* Posts by David Baldock

1 post • joined 20 Jun 2007

Quick-charging electric cars could be round the corner

David Baldock

No mention of how much more NanoSafe™ Batteries will cost

Looks like the Altairnano NanoSafe™ batteries could have power densities up to 4 times higher than standard lithium ion batteries, and withstand up to 10 times the number of discharge/recharge cycles before they have to be replaced. (See http://www.altairnano.com/documents/NanoSafeBackgrounder060920.pdf) That's good news, and they may be able to replace standard lithium ion batteries - but there's no mention of how much more they'll cost.

Also, being able to quick-charge a large group of them (like in an Electric Vehicle) probably won't be possible in most US residential locations. A standard US home has a main circuit breaker panel rated at 150 - 300 Amps of 2-phase 120VAC. That's a total of 36KW to 72KW (calculated as: 240V (between Phases) x 150 to 300 Amps). There's a reference in (http://en.wikipedia.org/wiki/Battery_electric_vehicle) to "a small, 7 kilowatt-hour (14–28 mi) pack". So to be able to drive 14-28 miles, it would require at least 30 Amps of 240VAC for 1 hour to recharge the battery pack (assuming very low losses in the AC to DC battery charger). Recharging it in 30 minutes would require at least 60 Amps of 240VAC. And a 15 minute charge would be 120 Amps! That's a significant additional load to be added to an average circuit breaker panel.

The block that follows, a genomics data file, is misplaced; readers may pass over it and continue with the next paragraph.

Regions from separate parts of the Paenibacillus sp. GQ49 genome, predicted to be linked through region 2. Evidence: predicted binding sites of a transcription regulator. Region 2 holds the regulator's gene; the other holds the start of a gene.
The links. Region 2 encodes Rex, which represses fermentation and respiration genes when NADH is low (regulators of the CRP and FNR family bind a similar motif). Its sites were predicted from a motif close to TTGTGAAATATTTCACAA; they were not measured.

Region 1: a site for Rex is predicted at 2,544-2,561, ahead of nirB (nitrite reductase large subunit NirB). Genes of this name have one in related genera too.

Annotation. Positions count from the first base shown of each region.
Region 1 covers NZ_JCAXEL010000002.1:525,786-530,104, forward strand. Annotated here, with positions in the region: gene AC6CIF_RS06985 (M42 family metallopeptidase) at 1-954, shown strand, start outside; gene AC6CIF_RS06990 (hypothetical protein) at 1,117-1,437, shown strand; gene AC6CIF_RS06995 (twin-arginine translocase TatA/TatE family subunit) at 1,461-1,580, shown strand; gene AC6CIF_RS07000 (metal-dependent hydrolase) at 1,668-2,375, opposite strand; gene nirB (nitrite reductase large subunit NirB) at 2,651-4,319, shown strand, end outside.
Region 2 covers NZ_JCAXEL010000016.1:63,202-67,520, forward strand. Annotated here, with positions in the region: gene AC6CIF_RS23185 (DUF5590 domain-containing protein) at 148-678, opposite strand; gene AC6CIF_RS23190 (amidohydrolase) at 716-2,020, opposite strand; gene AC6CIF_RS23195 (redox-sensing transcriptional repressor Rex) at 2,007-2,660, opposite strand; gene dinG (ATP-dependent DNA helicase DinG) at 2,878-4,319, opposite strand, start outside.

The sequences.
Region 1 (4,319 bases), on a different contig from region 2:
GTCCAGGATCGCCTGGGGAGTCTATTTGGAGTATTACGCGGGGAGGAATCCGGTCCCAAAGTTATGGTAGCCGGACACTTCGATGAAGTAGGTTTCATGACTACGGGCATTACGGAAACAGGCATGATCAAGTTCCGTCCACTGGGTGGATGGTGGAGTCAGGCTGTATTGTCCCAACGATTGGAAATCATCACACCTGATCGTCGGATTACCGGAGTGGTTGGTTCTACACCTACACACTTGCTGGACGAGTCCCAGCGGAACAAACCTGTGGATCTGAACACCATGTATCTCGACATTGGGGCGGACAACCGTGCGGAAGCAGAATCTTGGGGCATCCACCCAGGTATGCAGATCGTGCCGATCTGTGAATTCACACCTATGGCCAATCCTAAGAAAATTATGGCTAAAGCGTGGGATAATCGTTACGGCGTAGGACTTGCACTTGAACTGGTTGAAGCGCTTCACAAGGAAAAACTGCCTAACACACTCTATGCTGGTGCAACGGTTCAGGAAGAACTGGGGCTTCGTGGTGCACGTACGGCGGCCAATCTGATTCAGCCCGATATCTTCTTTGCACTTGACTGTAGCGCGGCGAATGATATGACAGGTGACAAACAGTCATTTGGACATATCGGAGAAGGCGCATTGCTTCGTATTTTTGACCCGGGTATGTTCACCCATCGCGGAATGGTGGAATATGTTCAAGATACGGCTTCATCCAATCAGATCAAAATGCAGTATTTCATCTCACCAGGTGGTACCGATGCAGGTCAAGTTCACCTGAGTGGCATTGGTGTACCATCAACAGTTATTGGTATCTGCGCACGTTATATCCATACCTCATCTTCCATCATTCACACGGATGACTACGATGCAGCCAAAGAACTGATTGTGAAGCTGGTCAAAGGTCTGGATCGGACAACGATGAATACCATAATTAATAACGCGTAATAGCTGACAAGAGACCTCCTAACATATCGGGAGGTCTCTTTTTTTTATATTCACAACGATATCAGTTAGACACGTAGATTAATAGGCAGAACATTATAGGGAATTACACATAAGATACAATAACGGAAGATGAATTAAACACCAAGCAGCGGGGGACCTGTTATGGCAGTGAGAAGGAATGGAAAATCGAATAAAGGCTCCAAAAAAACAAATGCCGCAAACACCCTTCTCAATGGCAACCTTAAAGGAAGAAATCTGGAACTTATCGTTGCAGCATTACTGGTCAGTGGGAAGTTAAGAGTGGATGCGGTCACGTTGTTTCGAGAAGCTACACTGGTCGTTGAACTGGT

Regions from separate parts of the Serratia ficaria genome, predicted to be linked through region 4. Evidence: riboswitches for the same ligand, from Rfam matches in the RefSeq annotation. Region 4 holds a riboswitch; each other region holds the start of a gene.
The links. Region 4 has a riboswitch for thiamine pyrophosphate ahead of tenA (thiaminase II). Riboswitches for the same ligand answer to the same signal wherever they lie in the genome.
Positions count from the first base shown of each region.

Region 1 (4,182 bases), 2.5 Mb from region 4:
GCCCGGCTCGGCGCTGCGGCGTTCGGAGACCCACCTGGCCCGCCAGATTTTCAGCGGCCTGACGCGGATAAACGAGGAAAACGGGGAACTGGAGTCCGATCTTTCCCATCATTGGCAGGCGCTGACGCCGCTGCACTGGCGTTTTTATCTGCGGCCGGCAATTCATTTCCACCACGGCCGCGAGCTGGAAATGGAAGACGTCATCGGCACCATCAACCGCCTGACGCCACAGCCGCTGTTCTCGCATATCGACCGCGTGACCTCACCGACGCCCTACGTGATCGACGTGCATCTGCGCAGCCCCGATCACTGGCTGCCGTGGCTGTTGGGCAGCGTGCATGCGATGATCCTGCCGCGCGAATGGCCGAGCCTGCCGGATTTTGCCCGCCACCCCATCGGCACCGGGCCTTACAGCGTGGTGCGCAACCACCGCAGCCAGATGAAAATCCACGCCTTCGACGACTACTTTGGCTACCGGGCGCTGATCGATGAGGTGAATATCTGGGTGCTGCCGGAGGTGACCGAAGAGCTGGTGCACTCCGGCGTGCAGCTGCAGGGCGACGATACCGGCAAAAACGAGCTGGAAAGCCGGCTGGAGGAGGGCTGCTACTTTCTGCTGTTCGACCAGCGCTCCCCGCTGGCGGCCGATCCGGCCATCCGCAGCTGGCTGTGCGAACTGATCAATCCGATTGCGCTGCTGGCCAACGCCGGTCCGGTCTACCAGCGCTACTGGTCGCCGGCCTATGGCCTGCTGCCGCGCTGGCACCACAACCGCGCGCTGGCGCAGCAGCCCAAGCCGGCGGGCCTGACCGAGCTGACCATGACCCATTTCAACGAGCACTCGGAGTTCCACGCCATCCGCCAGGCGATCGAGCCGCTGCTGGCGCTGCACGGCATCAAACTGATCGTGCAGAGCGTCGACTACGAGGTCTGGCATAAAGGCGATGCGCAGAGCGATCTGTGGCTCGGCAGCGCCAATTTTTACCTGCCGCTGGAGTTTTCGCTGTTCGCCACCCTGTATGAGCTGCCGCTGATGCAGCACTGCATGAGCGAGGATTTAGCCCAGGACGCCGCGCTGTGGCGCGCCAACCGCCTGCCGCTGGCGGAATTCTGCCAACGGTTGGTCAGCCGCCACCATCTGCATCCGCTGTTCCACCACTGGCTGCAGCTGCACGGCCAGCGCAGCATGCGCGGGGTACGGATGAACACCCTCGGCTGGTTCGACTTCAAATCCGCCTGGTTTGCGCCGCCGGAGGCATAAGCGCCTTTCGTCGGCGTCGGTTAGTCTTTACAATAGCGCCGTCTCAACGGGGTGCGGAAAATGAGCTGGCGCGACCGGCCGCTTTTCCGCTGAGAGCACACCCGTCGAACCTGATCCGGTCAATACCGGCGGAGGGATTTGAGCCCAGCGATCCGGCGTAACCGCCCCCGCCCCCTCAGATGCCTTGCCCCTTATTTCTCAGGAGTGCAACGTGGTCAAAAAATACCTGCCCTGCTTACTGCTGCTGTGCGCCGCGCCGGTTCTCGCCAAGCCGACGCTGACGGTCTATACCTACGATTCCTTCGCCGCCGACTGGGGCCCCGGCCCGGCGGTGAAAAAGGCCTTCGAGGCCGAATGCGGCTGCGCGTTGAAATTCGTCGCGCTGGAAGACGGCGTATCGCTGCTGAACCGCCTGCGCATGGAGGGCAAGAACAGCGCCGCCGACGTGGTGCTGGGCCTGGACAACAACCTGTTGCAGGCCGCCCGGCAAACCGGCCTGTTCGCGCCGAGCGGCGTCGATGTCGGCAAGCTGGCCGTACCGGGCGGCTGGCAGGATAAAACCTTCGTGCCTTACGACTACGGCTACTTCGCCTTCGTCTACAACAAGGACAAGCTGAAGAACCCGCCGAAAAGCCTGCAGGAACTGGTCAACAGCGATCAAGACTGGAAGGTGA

If the batteries actually require a 3-Phase power system to recharge them (per the Lightning Car Company Ltd. quote), then it's really unlikely to happen in US residential areas, where 2-Phase power is normally available - but not 3-Phase power.


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